Judge disbands jury in Lane trial
By Jack Stephens
Published in News on November 9, 2004 2:00 PM
The first-degree murder trial of Eric Glenn Lane, accused of killing a 5-year-old girl, was stopped Monday before it was ever started in Wayne County Superior Court.
Judge D. Jack Hooks of Whiteville stopped jury selection after determining that the 33-year-old defendant could not get a fair trial because of juror misconduct. The trial was postponed indefinitely.
"It is in the best interest of justice for both the state of North Carolina and the defendant," Hooks said, "that the seated jurors be discharged, despite the objections of the defendant."
Hooks said three jurors had heard prejudicial comments in the jury room. What concerned him most was that no one had reported the comments until the sides were trying to fill the 12th and last seat.
Hooks said the trial would begin in a later court term with jury selection to start anew.
"I've never run into anything like this in my life," the judge said.
Neither had District Attorney Branny Vickory. He asked that the trial be resumed immediately, because another large jury pool had been summoned this week to hear a medical malpractice suit and a regular criminal term of court.
Defense lawyer Edwin L. West III of Wilmington said he "strenuously disagreed" with Vickory's suggestion. Hooks denied the state's motion.
For the second time, Lane asked to fire his court-appointed lawyers, West and Richard McNeil of Jacksonville, and to represent himself.
"I've been trying to get rid of this man for a while," Lane said later as he motioned toward West.
After Lane was taken to jail, he was returned to court and then taken to Dorethea Dix Hospital for a second evaluation to determine his competency to defend himself.
The return to Dix was fine with Lane, who said, "I've already been there and done that."
Lane also had asked to fire his lawyers Oct. 1 during a hearing on a pretrial motion to suppress his statements to authorities.
Lane was accused of kidnapping, raping and killing Precious Ebony Whitfield, age 5, on May 17, 2002, in his home on Brandywine Drive in Patetown. Her body was found two days later in Nahunta Creek near the Airport Road bridge.
Lane was charged with first-degree murder, first-degree kidnapping, first-degree statutory rape, first-degree sexual offense, indecent liberties with a child, and a lewd and lascivious act.
Hooks continued the trial, because the three seated jurors had not reported the prejudicial remarks until they were ordered to testify individually.
Hooks also issued a bench warrant for the arrest of juror Wayne C. Harrison, 71, of Wayne Memorial Drive, Pikeville, on a charge of indirect contempt.
Harrison, the judge said, had commented in the jury pool room about a possible death sentence for Lane, the need to bring back chain gangs and hangings, and the number of pending charges against Lane and the not-guilty pleas that he entered.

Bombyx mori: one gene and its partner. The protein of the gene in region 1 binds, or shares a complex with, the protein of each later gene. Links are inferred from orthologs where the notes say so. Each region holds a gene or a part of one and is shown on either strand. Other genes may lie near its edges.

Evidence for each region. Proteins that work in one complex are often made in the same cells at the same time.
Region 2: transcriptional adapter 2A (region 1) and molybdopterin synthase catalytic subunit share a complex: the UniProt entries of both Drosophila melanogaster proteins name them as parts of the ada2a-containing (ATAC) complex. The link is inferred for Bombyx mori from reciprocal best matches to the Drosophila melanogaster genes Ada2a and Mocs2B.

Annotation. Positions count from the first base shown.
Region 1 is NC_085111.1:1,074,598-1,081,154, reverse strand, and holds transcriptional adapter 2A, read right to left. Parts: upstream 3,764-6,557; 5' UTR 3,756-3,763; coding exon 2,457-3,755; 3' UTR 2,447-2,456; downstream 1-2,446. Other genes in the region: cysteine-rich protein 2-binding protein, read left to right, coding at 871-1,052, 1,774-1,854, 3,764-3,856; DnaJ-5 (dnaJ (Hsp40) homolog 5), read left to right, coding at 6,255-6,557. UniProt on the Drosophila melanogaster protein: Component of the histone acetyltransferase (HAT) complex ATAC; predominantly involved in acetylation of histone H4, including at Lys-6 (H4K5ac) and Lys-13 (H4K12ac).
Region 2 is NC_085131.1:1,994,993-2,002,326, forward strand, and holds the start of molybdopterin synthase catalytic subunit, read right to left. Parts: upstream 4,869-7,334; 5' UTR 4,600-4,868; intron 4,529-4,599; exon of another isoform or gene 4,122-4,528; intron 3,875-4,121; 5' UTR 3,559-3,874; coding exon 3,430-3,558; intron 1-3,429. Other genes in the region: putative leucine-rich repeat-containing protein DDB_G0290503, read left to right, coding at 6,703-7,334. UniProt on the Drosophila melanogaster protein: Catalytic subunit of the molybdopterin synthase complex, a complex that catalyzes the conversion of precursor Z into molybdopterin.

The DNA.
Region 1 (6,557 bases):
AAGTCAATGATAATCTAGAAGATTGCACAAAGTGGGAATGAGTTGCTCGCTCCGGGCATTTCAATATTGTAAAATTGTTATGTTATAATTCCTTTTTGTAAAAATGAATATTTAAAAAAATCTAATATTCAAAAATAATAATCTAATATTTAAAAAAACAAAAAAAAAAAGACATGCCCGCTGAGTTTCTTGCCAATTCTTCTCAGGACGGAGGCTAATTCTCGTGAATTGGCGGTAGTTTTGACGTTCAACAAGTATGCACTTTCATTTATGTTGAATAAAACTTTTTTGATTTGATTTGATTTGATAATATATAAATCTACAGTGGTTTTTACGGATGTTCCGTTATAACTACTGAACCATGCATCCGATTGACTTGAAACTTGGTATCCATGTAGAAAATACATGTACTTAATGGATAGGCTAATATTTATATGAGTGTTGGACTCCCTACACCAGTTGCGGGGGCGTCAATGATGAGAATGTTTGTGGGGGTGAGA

The final two seated jurors, Gary Kornegay of Indian Springs and Tracy L. Scott of Parkstown, said Friday that they had heard some of the remarks. They attributed them to an older man.
The remarks did not come to light until a prospective juror, Anne Marie Luce of Walnut Creek, had reported them when she was being interviewed about her knowledge of the case. She had said she did not live here when the alleged crimes were committed and had heard about them only in the jury room.
Because Vickory and his assistants, Terry Light and Jan Kroboth, could be potential witnesses, Hooks appointed Don Strickland, a former assistant D.A. who now has a private law practice, to prosecute the case.
At that time Lane asked for another closed-door meeting with his lawyers and the judge.
"I would strenuously object," Vickory said. "You're talking about how the case proceeds. We're absolutely entitled to be present for that."
This time the prosecutors and the audience remained in the courtroom.
West also argued that Ms. Luce had said Lane could not receive a fair trial in the county.
Vickory quickly objected again, saying the juror "drew on all Southern stereotypes and made that conclusion." The judge denied the defense motion.
Monday morning's session began with the conclusion of a closed meeting with Lane, his lawyers and the judge. They had met for almost three hours Friday afternoon.
An hour later, McNeil announced that "we're going forward with the 12 jurors."
Hooks then questioned one final prospective juror who had been excused, Deborah Graham of Buck Swamp. Ms. Scott, the 11th seated juror, had said she had heard a woman panelist say on Oct. 11 that she had gone to church with Lane or his former wife and had mentioned that Lane had kidnapped his wife. Ms. Graham admitted Monday to the state and defense that she had gone to church with Lane's former wife's relatives.
Hooks also said that because the alternate jurors had not been chosen and the entire jury had not been impaneled, Lane had not been placed in jeopardy and a mistrial would not be declared.
The trial started Oct. 11 with a two-day competency hearing. Jury selection began Oct. 13.
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